Newspaper Page Text
VOL. 2.— NO. 3.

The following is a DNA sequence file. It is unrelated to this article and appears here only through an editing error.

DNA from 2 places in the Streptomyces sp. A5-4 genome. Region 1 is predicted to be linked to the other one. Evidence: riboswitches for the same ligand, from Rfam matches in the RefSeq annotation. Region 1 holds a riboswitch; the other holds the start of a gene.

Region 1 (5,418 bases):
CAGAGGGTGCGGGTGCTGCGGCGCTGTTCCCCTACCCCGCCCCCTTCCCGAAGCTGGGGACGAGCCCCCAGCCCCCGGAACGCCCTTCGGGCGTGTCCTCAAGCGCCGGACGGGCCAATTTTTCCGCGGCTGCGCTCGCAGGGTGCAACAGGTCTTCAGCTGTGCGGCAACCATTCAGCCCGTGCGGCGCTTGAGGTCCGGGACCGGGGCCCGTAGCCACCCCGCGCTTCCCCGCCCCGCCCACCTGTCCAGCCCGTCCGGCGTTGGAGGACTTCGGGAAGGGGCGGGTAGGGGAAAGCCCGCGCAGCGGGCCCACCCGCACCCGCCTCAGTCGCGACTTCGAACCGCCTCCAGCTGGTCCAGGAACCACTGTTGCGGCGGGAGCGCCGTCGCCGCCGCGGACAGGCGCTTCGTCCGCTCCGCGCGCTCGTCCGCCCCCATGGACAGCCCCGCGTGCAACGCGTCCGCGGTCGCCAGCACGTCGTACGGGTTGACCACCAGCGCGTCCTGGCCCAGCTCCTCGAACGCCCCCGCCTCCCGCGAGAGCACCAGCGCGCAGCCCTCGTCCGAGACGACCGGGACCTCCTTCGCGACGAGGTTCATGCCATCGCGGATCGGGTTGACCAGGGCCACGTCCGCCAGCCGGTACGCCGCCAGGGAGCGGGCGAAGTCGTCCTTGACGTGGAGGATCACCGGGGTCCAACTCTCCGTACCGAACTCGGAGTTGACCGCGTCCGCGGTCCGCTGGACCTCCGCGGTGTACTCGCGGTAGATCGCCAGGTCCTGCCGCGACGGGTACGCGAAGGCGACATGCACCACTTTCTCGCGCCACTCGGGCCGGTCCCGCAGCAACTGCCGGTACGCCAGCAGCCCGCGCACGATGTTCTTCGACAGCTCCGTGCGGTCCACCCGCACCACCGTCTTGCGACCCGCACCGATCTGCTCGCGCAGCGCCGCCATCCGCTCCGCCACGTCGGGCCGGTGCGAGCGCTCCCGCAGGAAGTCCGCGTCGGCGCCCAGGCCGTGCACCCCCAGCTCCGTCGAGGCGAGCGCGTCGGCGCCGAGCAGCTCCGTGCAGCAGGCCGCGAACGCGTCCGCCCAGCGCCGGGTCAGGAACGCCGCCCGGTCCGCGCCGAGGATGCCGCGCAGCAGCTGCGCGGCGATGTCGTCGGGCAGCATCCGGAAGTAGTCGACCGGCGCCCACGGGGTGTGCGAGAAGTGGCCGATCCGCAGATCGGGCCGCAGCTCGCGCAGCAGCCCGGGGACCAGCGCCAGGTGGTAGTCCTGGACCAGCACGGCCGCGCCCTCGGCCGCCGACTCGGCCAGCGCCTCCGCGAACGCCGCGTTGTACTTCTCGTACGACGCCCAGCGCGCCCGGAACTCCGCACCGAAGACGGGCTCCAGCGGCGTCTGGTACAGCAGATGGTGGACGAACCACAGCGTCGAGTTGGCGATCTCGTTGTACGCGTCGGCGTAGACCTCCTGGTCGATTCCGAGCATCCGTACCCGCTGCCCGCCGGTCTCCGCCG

POETRY. II O M E . »T JOHN GREET. There is a spot, a hollowed spot, More precious tar to thee, Than all the “ pomp aud circumstance” Of earthborn majesty. ’Tie not that of the pyramid Which lifts its towering head Aloft, with mystic grandeur, midst The cities of the dead. It owns no seagirt capitol Renowned for wealth and fame, With poet’s lyre or statesman's deed N To otcrniie its mine ; It boasts no mighty citadel, Embattled tower or dome: No, charms thtSt yield superior joys Surround tha spot called “Home.” Sequestered though it he, aijd hid From stern ambition's eye; Though Phidias hath not made its shrine With Grecian temples vie; Though art hath ne’er bestow’d the digit! Which graced ‘‘eternal Rome,” There beanip a deathless glory o’er My spirit’s native home. Home! t tis the heart’s Elysium, The happiest spot of earth; ’Tis there a mother’s hallowed smile Gives kindliest impulse birth: Ner ought, save death, shall ever tempt My thoughts from thee to roam. Or break the golden link, which binds My spirit to its home. West Round! what thrilling tale it breathes In raem’rv's listening ear, How boyhood's sunny moments sped T'nsullied with a tear. With master chord it wakes the charms That deck'd mv native sky. The lowly cot sal purling rill, Which bubbled heedless by; The pnrple vineyard, which had raffled For oentnres its crest; The landscape, which alternate owned A sheen and russet vest; The nrdodies, which made each grove A minUtrelsy of glee. Compared with which all others are But wild wood-notes to me. huge a r m chair, beside the hearth, The an dent volutin near, From whence the sacred precept came In accents sweet and clear; The good, familiar clock, that click'd With oaken case so b’ight, And seemed my lone companion through The longest winter night: The matin prayer, at cnee designed To curb impatient youth, Restrain the heart and point to paths Of happiness and truth; The kind rebuke, when folly bade My wayward footsteps roam, An 1 themes that ever must endear The sanctuary —home! Each hath a voice most eloquent, Though others deem it mute, And chords than which ne’er sweeter flow’d From seraph’s tuneful lute. »Tm true no costly ornaturo Adorns that humble cot. Yet it hath beauties which by me Can never be forgot. MISCELLANY. [ Writ leu Jir the Golden Era .] MINERS’ TEN COMMANDMENTS. A *tw rerse-iON —including a pream ble, BT-LAWS AND DECREE. By Cadez Orion. PREAMBLE. Away “down east” there dwelt a man, E’en over in tbe State of Maine, Who bad enough of tall pine trees Himself and wife to well maintain. Bat years rolled by and children came Around the little fire side, And claimed a right to eat and drink, Nor could such wants well be denied. The pine tree grew and children too — Though in their manner far apart: The trees grew thin the children thick , And thus from Maine were doomed to part. “Old Zenas” to his wife did say— “l’ll injve you all to Michigan, "Hilt shill the PRESS. The PEOPLE'S SIGHTS niiaiaii; Biiwtd bj Influence, led unbribed I; GAIN.'' COLUMBIA, TUOLUMNE COUNTY, CALIFORNIA, SATURDAY, NOVEMBER 26, 1853 And California I will seek * And dig until a richer man.” Across the Plains he bent his steps; And passed large droves of Buffalo, Wild horses, turkies, very fine, And tigers, jackalls, Indians too. At times he hadn't nary piece Of meat whereby to teed upon, Nor any water for his thirst— And thus he saw the old lion. At last his clothes in tatrors hung About his sore and weary form— His “harp of hopes” was soon unstrung And fancied nigh the gathering storm. He mourned his lot and often wept To think he ever took the jaunt — And then he’d rave,and swear he b’leaved He’s soon to see the Elephant! And thus “Uncle Zenas” soliloquiz ed:—“l ouc’t lived in peace and pros perity away deown in the State of Maine, ■md owned tew ccows, ten oxen and three shoals—beside dear Polly and Ike and Jake and Tabitha and Sarah Ann, Kliza Jane, together with darling babe that was named Rachel , because she lifted up her voice and wept when I kiss ed her and departed for Californy!— V-as, His even /, “Old Zenas,” that’s neow in Californy, and haint struck a duglc pocket nor crcrice yet, and I’ve travelled e’en a’most as fur as His tew hum. And herejhe road forks! Won der which of these onlik ly roads nears off tew Hangtown? llelloa! I’m blaz ed cf here aint jest the sarkumstance I’m looking for, by golly! A guide board, sartin as preaebiu!—No taint, wither—c-ut the fingers are pintin up, an I it reads— 'Lß'hold, a vne vers o-ian of the Winers’ T*n Commandments, liy-Laics, and 1) cree! Which reads as follows; BY-LAWS. One claim thou may'st own, and there drive your stake, And coyote and crevice Hill you make or you break; Always find the bed-rock, keep at work an l pump— Do anything rather than be running a bout. If the gold isn’t there, keep cool and don’t swear; Nor cither get tight and say you don’t care, Nor practice the art of ‘salting’ your claim— For by such a practice you'll get a bard name. Climb out rent cool, with pick, pan and shovelf Aud don’t seek the cabin and pore over a novel — But mark a new claim and pitch in a . And never have doubts of striking a vein. Should you strike a rich pocket, a crev ice or lead, Don’t drink quite a barrel on the fortu nate deed— But pocket your dust and go whistling away, Content to enjoy it at some future day. Should you venture your luck in darn ing the rivers. And work in the water, getting colds, coughs , and skivers, Let ‘old rye’ alone, and with wisdom of thought, Sell out if you can, and bless him who bought. Wend your way to dry-diggings, pur chase sluice-box or ‘tom,’ And a claim, too, if rich—judge of those you buy from — Hire eight or ten ‘Coolies, —come the cooly at once, Thus showing the people you are not quite a dunce. By 'Johnny Celestial’ make two dollars . per day, On the labor of each, you sec, that will pay; Whereas, if you hire Uncle Sam’s sturdy son— You would pay more for labor, and hardly make one. And lastly, thus reads the Decree— Firstly —lt is decreed unto all the people of California, that ye do observe all that is herein written, that ye avoid some of the shoals and quicksands of this life, aud especially during your sojourn in California, where a lesson or a warn ing cannot be given too soon. Califor nia is one vast Amphitheatre—contain ing an assemblage of human beings from every land and clime. All classes, all colors, and all conditions, are each day before your gaze, and soon they are as sociated more or less with you all. And now, my Disciples, this is why I publish this Decree, and give you this warning that ye may be prepared to meet the tempters. Secondly —lt is decreed, 0 yc Min ers, that I first publish unto you the de cree; as ye are the most numerous of any of the tribes of California. And I pray you will hearken unto me with an attentive ear, that ye may be profited thereby. Ye are indeed mighty, and the wise men and counsellors of ten, have sought thine abode to teach ye wisdom and understanding. Thirdly —And thus it is decreed that thou shalt not labor to thine discom fiture and bodily pain. Thou shalt la bor as becometh good Disciples, and shall not exceed ten honrs a day. Thy food shall consist of that which is most wholesome and nourishing and thy rai mnet shall be of woolen and of firm fix tare, and each week shalt thou cleanse thine apparel. Fourthly —ln default of the same, thy brother miners shalt take thee down even doawn unto Feather Biver, and there cleanse the—apparcel,! ody and all together, until thon wilt lend thine own exertions to do it thyself. Fifthly— If vermin infest thee or thy blankets, tbou shalt bo banished from the cabin, thee and thy raiment until thou shalt rid thyself of thine unwel come visitors. And on the day—yea the hour —in which it shall appear that thou art ridden of all plagues,—then in solemn procession shalt thou be march ed with thy brother miners back even unto the cabin and all feast sumptuously. Sixthly —lt is decreed, that thou shalt not be made servants one to another, only as each serves the other in his turn. Neither shalt thou forsake thy brother miner while on the couch of sickness and pain, but shall carefully watch over him, and administer unto every necessa ry want, until he shall be able to arise again, and proclaim himself well of his malady. Seventhly —lt is also decreed, that thon, O miner, who hath a family iu a distant country, shall, whenever in thy power, remit the avails of thy labors to keep them in food and raiment during thy sojourn here. Thou shalt not neg lect thy wife and children, and go after strange women, who, with a Syren’s tongue and winning smiles, would lure thee to her snares of shame and degra dation, and rob thee of thine honor, thy virtue and thy gold; and at last would despise and curse thee, and turn thee a way empty handed. Beware, least thon art overtaken iu thy secret wanderings, and lose thy life, aud thy friends mourn thy untimely fate. Eighlly —And it is also decreed, that thou, 0 young man, who hast left thy father’s house to sojourn in the land of California, —even in the mines thereof— thou too, I pray take heed. Remember thc.coun.sel of thy mother and sisters, and forget not thy solemn promises and pledges of affection. Nor shalt thou forget to pen an epistle each mail to thy kindred, that they may know how fares the wanderer, and when he is to return Neither shalt thou forget that young aud comely maiden who gave to you her warm and trusting affections, while yon vowed to remain true and never forget that starry night just on the eve of de parture. Remember all these promises, that in thy after life thou mayest be blessed with future generations likened unto thee. Ninthly —lt is decreed, that thou, 0 Bachelors, shall be banished for a sea son, working out thy salvation here in the mountains, even among the eternal snows of Sierra Nevada, and here re main until you come to the sage conclu sion that there is a more congenial at mosphere by the side of the gentle sex. If such is the result of thy experience, thon mayest take up thy bed and walk, leaving thy tools for others of thy kind. Ever after thy works shall he judged, and when a certain period of time shall expire, and thou hast not employed the time profitably, and obeyed the Scrip tures, wherein it reads—“multiply and replenish the earth”—if you have failed in this, thon shalt again and forever serve among the snows of the Sierras. — Therefore, ye bachelor miners, take warning. 4 Tenth and last Decree—for the Peo~ pit —lt is now lastly decreed, that thou, Californians all, male and female, who cotaest hither to better thy fortunes— thou art commanded to pay especial at tention to this Decree. Thou—a cer tain class—journeyed hither to repair thy .ruined circumstances, to pay off old debts which have hung like a heavy weight over the horizon of thy future happiness. Thou Lave come hither, will ing to brave the storms and tempests, both of nature’s warring elements and also the “party feuds” and “political gusts’’ that often lend violent commo tion to this golden land. Thou, 0 Pol itician, who, in thy Atlantic home, didst crave office, and thy ambitious desires were not gratified—thou who labored so energetically for the good of the people (and thyself too) —thou who wort beat en by thy political opponent, thou com est hither to retrieve thy fortunes, to build up thy high minded hopes, to court Dame Fortune’s smiles once more, and to raise up unto thyself a great name.— But beware, thou lofty aspirant of fame; there are those here who art long before thee, who have their Wires laid, and now have wealth on 'their side. Take heed; be wise; do thou go to one Bryant and and there select a pick, pan and shovel, and sojourn for a while in the moun tains. for there thou wilt have an equal chance among thy fellow laborers. And thou; 0 Speculator, from Gotham, thickest thou that in California, even in San Francisco, thou canst succeed, and have built up thy broken fortunes by thy schemes and thy small capital?— Thou too, beware, for in San Francisco there are speculators congregated from all countries, even of the shrewdest kind, and have studied and practiced all manner of devices. Take heed, therefore; and invest thy small capital in miners supplies, and flee to the moun tains, or to some inland village, and there be content with health, good cold water, and fair profits. And thou, pilgrims to the Eureka State, tarry not at the Bay, but pierce the Northern wilds, and the mountain scenery; rush for purfi -air, health, wealth, and plenty of labor. Despair not in the hour of thy afflictions, but brave the storm manfully and soon thou art safe. Apd thou fair maidens, daughters of Eve, who bast braved the hardships and dangers of a voyage to our golden shores, aud thou heroines and pioneer mothers, we greet the—thrice welcome arc ye all. Thou whom in memory were cherished —thou whom we so much wished for, who art so highly prized and cherished in every land—thou art indeed here.— And thou aged, though single maidens, thou art here too; nor wilt thou remain in single blessedness long, for thou wilt not meet with so many fair competitors to bear away the prizes from you, but will soon be heard exclaiming, Eureka! Eureka! And now, each and every one. take heed of this my Decree, and all of ye, ray Disciples, shall say at the last—We have followed thy precepts and verily, we have found cur reward. Destruction of Letters at Wash ington.—On Wednesday last seven hundred bushels, or about one million, of dead letters were destroyed, in accor dance with the usage of the Post Office Department. They were carted to Monument Square, and spread over a line of two or three hundred feet, when the match was- applied. The entire mass of combustible material was soon in a blaze, and several hours elapsed be fore the conflagration was completed; the official attendants meanwhile raking the burning fragments to facilitate op erations. The atmosphere for thou sands of feet around was filled with char red fragments. A large number of per sons witnessed the proceedings with much interest.— Washington Republic. A Remarkable Fact-— There are two young ladies at Concert Hall, says the Boston Transcript —one of immense size, 20 years of age, and weighing six hundred and thirty-four pounds; the other not larger than Tom Thumb, 32 years of age, the mother of three chil dem, and weighing only 40 pounds, each of whom, at birth, weighed six and a half pounds. Some malicious wag put some flour in the flute belonging to a member of the Museum orchestra the other night. The result was, that when they played up, the innocent fiddler on bis right sud denly changed complexion, turning very pale. His hair in fact was all at once very grey. The flute player says, ‘‘it vos vua tam mean h;>ke.” ADDRESS OF THE DEMOCRATIC STATE CENTRAL COMMITTEE. Fellow Citizens: —Having been en trusted by the Democratic Party of the State of California, through their elect - ore, with the management of certain gen eral interests which cannot be effective ly directed by the party at large; and being responsible, like all representa tives bodies, to those who have constitu ted us their agents, we take the oppor tunity afforded by the official returns of the recent State election, tc congratulate the Democratic Party, on the brilliant result of their effort; to report to them our action, and to communicate such facts connected with the contest as are deserving of general observation.. This is not only the privilege of ourselves, for the proper submission of our own conduct, but it is necessary to regulari ty, arid certainly requisite in the way of duty to the Democratic Public. All in formation that is acquired through po litical position, is the property of the party which confers the place. Howev er trifling it may be, it reflects a light over the track of the past which indi cates the direction of evil footsteps in the future; and when it is of the mo mentous character of certain incidents in the late campaign, it cannot be with held with safety, or suppressed without a sort of treason. When we glance backward at the condition of affairs at the opening of the late campaign, and reflect upon the man ifold obstacles that stood in the way of an efficient organization of the Party, we are obliged to pause, in the midst of our congratulations, with surprise at the victory we have obtained.. Divided by factions, distracted by feuds, depressed by defections, perplexed by intrigues, barren of means, and denied of resource, by the secession of many of those who absorbed the fountain of State patron age, we were required to bring our for ces into the field against an enemy uni ted in feeling, compact through disci pline, overflowing with supplies, and boastful in their confidence of success. This promised us no easy task, even if combined ourselves; but deprived of our natural reliances, and shortened of the sinews of our strength, the prospect be came a gloomy one indeed. But when we found the local currents of supply dried up, we made our next appeal to the stipendaries of the nation al purse, who owed their offices and in gots to the permission of the party in this State, We had a peculiar right to look in that direction for relief. We had responded to the appeal of the first national election in our history by four electoral votes, and we felt entitled to expect, that the influence and aid of the General Administration would be cheer fully reciprocated by its agents here, in fair requital for that profound pledge of our devotion. We invoked the aid therefore of those who held appointments under the Gov ernment at Washington; but, except iu a few honorable instances, our hopes were vain. Indeed, a simple failure of duty was not the ouly injury we suffer ed in some quarters; several officials re strained their subordinates from action, and the Democratic Collector of the port of San Francisco, choosing the ex treme in dangerous example, withdrew from our committee, of which he had been Treasure, 6y the following letter, at the most critical period of our labors: “Sax Francisco, Cal Aug. 3,1853. “My Dear Sir: You will oblige me by stating to the Democratic State Cen tral Committe, of which you are Presi dent, that I must decline to act as the Treasurer of the Committee, and will thank them to nominate some one from San Joaquin county, to act in my place upon the Committee, as I shall not have leisure to devote as much time and at tention to its duties as the Democracy of San Joaquin might desire. Vcry respectfully, your ob’t serv’t, RICH’D P. HAMMOND. “David C. Broderick, Esq., “President State Ce. tral Committee.” The Committee of course could not misunderstand the object of this letter; but they were not so deficient in experi ence, or regardless of the safety of affaire as to publish it at such a time. They therefore laid it on the table, and paying no regard to its purpose, despatched the Finance Committee to the writer df it, and to the other heads of department in the Custom House, for subscriptions to carry on the war. But all aid was in effect refused. Some inspectors, indeed faithful among the faithless, forwarded WHOLE NO. es us the sum of six hundred and serentp five dollars , but the donation was sent back, not as a reproach to those who of fered it, but because we felt that a de partment which fattens on a patronage of hundreds of thousands of dollars, was not entitled to purchase the claim of having aided the party at such a pitiful price. We were now, however, no longer in the dark. The letter of the Collector, the lukewarmness of his dependents, the recusancy of high Judges, the apostacy of several of our public speakers, who, from managers of a schism became open leaders of the enemy, convinced v« that we could place no reliance upon these natural pillars of a political cause; and now that both State and National sup port were gqpe, our last resource must be to appeal to the Democratic integrity of the masses of the patry to retrieve the chaos,sustain our principles, & reconstruct the Democratic fabric of the State with out their aid. We found ouselvcsin au anomalous condition; a strange infatua tion, or epidemic rather, seemed to have seized upon incumbents of high place, and the unwholesome fever caused them for the time, to lose all view of party welfare, all sense of moral obligation, for the accomplishment of certain ends un seen. Fortunately, the plague did not reach the People. It had a touch of corruption in it which exhibited an affin ity only for vitiated systems, and to its virus, the healthy body of the unspecu lating Democracy, despite of all effort* at inoculation, was not amenable. Wo | easily came to the conclusion, therefore, that we could do without the inflated. Their aid was not required; nay, it was necessary for the general Democratic health that they should take political quarantine, or at least remove their con tagions presence from our ranks. We were aware, however, that when we relenquished all demand on them for help, that each of the scccders would not fail to perceive that their political existence became identified with the success of the Whig party, and that if Governor Bigler and the ticket nomi nated at the Benicia Convention were elected, while they stood aloof, the Democratic party would virtually de clare them an incumbrance; nay, would have a right to require their removal, — We .were not astonished, when we found these malcontents lu4fe ing about the enemy’s camp, or when we detected them in anonymously lev elling the slanders of the quasi-neutral press, or surprised even to behold the boldest of them, scaling their rostrums, to lend their mouths without reserve, to the opposing faction. Such always was the course of mutiny; and it required but a small knowledge of the pbilosojdiy of human nature to inform us that tho disaffected cannot long remain idle that interested men must nccessarilvjbe feat what they will not uphold. **- We therefore knew our battle; and after providing against surprise by the dissemination of warning, we threw our selves boldly upon the generosity of the masses of the true Democracy for tbo material aid which Lad been reftiseAdyf State politicians and recipients of eminent patronage. On this occasion, and in this quarter we were not disap pointed. Alarmed for the safety of party organization—that wall of our faith and means of its efficiency—the working and steadfast Democracy ral* lied in all quarters, contributed in many cases freely of their means, and rapidly assumed a discipline that could not have been inspired by anything short of the vital period of the party . A peculiar spectacle was at this mo ment presented throughout the State.— The two great parly Conventions had made their nominations; the din of prep arations among the masses was heard from the eastern boundaries to the Pa cific shore, and among the busy captains of what Providence had destined as the loosing cause, figured the deserters from our camp, distilling venom, dropping mischief, superintending danger, and flattering themselves with the anticipat ed luxury of rain, because at the Beni cia Convention they had failed to rule. It was indeed a singular spectacle, and to the conspirators who eavesdrop ped and plotted for its presentation, it may be added—it was a roost disgrace ful one. No pretence was made by these deserters that the Democratic cause, as represented by the nominations at Benicia, bad been violated in princU pic; no complaint that the platform had been invaded at any of its points; they simply had not succeeded in their per sonal designs, and they consequently held no better position in their secession than do disappointed ga rosters, who.